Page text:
Intel To Buy Tesla’s Former Autopilot Partner For $15.3 Billion

7 months ago by Chris Bruce 15


Intel buying autonomous tech firm Mobileye for $15.3B

Press conference BMW Group, Intel and Mobileye (from left to right): Klaus Fröhlich, member of the board of BMW AG, Ziv Aviram, Co-founder, President and CEO of Mobileye, Amnon Shashua, Mobileye Co-Founder, Chairman and CTO Professor, Harald Krüger, Chairman of the Board of Management of BMW AG, Brian Krzanich, CEO of Intel, Doug Davis, Senior Vice President and General Manager of the Internet of Things (IoT) Group.

Intel thinks driverless systems are the future, so it’s buying one of the leading sensor makers in the segment.

Intel is buying its autonomous technology partner Mobileye for roughly $15.3 billion as a way to improve the tech giant’s offerings as an autonomous supplier. The deal still requires regulatory approval, but the companies expect to complete the transaction in the next nine months.

Mobileye specializes in autonomous vehicle technology, including computer vision, machine learning, mapping, and data analysis. In its new role, the firm will become part of Intel’s Automated Driving Group, and they’ll look for more opportunities to supply the equipment to automakers. The newly combined division will operate from Israel under the leadership of Mobileye’s Co-Founder Professor Amnon Shashua.

“Mobileye brings the industry’s best automotive-grade computer vision and strong momentum with automakers and suppliers. Together, we can accelerate the future of autonomous driving with improved performance in a cloud-to-car solution at a lower cost for automakers.” Intel CEO Brian Krzanich said in the announcement for the merger.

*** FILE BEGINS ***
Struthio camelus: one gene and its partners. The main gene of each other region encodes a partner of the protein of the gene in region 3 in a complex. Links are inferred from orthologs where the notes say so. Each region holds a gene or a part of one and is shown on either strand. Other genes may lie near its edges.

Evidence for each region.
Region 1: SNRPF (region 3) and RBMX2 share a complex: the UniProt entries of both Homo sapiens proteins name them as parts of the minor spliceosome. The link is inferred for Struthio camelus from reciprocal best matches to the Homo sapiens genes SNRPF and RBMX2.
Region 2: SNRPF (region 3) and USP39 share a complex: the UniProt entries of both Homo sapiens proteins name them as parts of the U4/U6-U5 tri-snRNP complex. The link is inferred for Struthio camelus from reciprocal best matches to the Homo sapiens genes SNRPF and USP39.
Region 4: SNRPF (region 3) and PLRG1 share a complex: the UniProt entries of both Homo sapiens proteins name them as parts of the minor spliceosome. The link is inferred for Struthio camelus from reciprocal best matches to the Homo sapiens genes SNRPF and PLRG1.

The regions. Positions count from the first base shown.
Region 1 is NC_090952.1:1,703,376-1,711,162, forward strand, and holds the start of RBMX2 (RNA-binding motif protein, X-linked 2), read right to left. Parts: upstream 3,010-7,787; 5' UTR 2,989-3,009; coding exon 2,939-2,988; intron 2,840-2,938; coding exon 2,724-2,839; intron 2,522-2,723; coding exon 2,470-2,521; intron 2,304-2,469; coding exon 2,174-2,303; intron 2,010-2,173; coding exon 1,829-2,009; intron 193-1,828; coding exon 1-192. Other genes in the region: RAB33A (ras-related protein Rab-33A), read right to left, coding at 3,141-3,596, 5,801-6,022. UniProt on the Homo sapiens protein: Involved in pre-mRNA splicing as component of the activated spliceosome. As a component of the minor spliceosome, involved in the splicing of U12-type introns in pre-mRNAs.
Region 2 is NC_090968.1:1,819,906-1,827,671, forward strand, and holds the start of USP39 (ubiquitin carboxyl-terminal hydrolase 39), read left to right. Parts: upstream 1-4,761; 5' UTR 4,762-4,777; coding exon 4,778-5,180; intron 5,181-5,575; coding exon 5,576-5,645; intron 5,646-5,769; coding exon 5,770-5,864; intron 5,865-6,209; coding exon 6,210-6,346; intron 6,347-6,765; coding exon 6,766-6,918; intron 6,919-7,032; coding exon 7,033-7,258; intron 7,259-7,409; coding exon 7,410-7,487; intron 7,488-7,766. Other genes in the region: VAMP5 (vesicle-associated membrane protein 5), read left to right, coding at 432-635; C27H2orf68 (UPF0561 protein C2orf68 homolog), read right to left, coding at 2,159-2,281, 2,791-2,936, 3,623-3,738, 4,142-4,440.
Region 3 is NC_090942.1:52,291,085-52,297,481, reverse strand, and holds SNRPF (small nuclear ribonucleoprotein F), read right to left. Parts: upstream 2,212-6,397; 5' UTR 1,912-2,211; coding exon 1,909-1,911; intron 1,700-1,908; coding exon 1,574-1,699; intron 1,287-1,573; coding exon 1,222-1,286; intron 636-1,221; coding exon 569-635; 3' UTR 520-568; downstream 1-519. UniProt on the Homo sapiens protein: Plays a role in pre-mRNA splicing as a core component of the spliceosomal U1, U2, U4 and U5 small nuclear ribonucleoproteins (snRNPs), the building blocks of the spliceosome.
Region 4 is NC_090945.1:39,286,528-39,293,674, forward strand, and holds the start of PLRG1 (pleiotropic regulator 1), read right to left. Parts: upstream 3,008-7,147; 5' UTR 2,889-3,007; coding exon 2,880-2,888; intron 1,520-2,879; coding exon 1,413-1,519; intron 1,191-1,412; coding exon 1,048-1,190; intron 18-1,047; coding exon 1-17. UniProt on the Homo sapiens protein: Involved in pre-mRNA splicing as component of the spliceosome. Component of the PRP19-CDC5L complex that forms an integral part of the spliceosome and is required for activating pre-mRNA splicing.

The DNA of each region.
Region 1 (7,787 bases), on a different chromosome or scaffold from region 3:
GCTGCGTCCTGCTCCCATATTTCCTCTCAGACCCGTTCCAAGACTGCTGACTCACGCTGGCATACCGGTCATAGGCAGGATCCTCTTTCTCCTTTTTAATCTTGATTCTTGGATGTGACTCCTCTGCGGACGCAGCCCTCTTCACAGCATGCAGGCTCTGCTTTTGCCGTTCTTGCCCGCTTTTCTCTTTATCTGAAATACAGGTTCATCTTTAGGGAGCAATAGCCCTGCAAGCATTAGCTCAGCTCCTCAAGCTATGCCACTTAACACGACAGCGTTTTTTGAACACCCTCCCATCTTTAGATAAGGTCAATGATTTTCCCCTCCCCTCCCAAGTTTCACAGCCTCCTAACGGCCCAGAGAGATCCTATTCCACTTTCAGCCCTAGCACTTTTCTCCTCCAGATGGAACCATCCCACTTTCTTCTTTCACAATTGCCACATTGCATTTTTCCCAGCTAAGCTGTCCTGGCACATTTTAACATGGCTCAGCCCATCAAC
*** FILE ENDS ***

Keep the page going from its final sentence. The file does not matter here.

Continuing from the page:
Intel’s acquisition of Mobileye is supposed to expand the computing giant’s role as an automotive supplier. The firm figures future autonomous vehicles could generate 4,000 gigabytes of data per day, and Intel’s computing tech could have a place in that market. There’s money to make, too. The company figures that vehicle systems, data, and services could be worth $70 billion by 2030.

Even before this announcement, Mobileye and Intel already had an established relationship. For example, the two firms partnered with BMW in 2016 for an undertaking to introduce a fully autonomous vehicle from the German automaker by 2021. At the 2017 Consumer Electronics Show, they showed a functioning prototype of the system.

Mobileye also supplies its processors to Audi for the company’s assistance systems. Tesla was among the firm’s clients, too.

Source: Intel and Mobileye via Business Insider

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15 responses to "Intel To Buy Tesla’s Former Autopilot Partner For $15.3 Billion"

  1. MTN Ranger says:

    That is surprisingly more pricey than I expected. However, I’m not surprised by consolidation in startups with EV / self driving / car sharing technology. Look for the big players to be “stocking” up in these growth sectors.

    1. realistic says:

      Is it really that “pricey” for a company with as many synergies (REAL structural and operational synergies, not imagined ones) as the purchaser? I agree that the multiple is high but it’s not insanely out of line. Plus the company has very much turned the corner in solid earnings growth and cash generation.